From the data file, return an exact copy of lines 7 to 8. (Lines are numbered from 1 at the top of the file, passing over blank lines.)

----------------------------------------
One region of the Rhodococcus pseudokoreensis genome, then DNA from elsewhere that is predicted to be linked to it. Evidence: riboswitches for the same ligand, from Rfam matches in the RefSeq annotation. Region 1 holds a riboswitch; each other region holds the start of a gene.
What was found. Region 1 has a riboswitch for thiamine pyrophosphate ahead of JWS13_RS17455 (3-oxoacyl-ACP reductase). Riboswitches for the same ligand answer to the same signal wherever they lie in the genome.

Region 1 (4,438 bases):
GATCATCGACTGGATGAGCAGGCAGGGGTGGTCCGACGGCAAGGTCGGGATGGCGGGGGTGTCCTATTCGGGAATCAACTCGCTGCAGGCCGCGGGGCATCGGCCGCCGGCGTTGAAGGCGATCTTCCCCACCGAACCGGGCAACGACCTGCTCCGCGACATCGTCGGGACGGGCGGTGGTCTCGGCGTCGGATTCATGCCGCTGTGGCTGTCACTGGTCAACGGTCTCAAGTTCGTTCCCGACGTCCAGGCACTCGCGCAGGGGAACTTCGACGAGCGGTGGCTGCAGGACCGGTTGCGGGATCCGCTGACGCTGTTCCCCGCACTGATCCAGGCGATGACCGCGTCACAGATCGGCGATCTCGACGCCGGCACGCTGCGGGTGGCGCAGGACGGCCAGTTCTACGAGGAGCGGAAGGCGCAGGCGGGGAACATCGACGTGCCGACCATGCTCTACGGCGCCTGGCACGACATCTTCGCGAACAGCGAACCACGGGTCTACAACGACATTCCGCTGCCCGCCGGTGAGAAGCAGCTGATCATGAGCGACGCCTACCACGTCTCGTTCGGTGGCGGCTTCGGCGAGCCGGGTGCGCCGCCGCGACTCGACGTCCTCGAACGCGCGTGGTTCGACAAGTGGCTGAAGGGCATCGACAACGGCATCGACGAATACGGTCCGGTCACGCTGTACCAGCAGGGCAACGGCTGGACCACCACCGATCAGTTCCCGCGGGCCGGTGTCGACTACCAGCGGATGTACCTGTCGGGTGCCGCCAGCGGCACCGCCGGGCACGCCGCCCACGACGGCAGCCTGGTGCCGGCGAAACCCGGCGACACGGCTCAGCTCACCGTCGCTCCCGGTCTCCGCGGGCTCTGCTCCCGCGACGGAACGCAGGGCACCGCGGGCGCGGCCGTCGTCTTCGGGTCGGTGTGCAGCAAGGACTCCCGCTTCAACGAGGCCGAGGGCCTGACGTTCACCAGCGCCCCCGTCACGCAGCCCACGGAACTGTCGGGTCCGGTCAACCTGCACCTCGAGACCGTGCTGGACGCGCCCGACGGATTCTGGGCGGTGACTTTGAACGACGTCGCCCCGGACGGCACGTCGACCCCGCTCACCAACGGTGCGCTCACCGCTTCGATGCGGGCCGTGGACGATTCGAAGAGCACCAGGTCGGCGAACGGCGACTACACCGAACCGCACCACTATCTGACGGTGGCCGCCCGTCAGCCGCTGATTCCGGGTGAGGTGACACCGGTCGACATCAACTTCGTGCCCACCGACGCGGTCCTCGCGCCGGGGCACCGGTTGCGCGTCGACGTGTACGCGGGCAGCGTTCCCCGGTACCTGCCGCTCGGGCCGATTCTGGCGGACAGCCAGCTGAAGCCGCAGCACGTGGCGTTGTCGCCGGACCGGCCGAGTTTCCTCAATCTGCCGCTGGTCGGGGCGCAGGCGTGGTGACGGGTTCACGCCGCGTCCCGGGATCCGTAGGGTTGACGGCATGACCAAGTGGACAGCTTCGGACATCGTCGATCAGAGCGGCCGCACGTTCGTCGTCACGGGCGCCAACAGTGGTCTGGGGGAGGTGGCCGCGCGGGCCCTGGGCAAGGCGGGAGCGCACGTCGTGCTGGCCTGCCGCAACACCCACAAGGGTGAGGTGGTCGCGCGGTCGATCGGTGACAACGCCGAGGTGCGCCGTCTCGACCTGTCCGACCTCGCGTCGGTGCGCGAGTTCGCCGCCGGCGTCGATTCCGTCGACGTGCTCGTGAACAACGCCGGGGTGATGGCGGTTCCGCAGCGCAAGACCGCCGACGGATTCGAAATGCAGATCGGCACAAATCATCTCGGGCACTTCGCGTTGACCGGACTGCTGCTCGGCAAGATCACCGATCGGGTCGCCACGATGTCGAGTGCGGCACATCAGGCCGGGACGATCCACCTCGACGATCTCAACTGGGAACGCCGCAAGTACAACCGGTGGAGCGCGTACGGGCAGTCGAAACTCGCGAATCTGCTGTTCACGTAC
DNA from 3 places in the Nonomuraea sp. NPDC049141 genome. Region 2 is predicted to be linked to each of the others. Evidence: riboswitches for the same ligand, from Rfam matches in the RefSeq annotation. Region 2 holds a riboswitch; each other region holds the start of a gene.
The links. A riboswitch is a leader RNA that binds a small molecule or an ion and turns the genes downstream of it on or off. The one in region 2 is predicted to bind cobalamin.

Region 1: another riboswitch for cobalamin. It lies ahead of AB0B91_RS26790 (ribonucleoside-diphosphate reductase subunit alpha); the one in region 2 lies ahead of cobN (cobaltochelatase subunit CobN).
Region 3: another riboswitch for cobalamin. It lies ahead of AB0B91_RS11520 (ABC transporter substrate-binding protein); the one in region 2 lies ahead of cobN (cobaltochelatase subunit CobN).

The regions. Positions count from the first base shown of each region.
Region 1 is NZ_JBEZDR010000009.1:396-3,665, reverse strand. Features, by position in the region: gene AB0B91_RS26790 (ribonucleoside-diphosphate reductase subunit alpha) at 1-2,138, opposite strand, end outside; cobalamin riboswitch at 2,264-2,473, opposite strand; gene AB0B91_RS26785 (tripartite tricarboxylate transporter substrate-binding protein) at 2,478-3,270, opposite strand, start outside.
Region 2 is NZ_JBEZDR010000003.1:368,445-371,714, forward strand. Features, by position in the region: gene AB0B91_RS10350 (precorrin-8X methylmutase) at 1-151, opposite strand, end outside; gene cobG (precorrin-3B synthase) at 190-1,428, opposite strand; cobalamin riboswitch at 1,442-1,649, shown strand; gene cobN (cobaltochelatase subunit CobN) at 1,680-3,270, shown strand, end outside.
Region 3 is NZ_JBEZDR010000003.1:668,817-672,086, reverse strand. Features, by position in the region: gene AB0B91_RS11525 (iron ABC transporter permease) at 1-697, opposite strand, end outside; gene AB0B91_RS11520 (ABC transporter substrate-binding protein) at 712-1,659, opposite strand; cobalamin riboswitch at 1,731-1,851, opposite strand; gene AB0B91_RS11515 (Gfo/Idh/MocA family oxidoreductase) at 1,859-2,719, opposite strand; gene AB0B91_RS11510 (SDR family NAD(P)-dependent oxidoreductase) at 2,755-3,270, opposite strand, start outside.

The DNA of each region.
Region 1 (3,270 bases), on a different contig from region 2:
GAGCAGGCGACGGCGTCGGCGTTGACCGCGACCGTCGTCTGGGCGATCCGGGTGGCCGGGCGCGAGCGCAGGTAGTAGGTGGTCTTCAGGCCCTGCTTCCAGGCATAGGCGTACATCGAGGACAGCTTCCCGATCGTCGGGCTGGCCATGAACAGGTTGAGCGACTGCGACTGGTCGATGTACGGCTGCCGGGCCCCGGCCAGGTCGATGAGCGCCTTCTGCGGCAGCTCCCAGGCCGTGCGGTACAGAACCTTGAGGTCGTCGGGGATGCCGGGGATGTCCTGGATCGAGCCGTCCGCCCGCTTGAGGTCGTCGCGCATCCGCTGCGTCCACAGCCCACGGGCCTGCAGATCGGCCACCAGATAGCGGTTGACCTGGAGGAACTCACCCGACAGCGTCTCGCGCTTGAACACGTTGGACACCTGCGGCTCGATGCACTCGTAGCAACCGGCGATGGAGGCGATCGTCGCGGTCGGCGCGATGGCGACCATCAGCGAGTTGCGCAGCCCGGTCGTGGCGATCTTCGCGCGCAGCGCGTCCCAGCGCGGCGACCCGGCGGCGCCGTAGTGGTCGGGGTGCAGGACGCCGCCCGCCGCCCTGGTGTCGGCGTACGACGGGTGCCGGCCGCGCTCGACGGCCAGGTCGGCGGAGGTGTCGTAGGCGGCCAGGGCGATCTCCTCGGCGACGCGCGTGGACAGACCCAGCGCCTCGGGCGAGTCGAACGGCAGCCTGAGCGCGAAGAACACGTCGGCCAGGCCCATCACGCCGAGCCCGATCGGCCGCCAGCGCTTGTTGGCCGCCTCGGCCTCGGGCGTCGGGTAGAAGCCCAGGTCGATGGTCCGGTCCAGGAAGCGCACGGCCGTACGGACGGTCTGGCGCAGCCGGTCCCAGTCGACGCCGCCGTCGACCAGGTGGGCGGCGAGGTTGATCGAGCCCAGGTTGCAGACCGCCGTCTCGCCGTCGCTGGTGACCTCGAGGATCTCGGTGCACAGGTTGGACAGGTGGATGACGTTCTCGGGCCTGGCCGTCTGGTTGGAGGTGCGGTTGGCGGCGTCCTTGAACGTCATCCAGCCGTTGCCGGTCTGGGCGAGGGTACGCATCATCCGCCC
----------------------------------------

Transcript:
Region 1: another riboswitch for cobalamin. It lies ahead of AB0B91_RS26790 (ribonucleoside-diphosphate reductase subunit alpha); the one in region 2 lies ahead of cobN (cobaltochelatase subunit CobN).
Region 3: another riboswitch for cobalamin. It lies ahead of AB0B91_RS11520 (ABC transporter substrate-binding protein); the one in region 2 lies ahead of cobN (cobaltochelatase subunit CobN).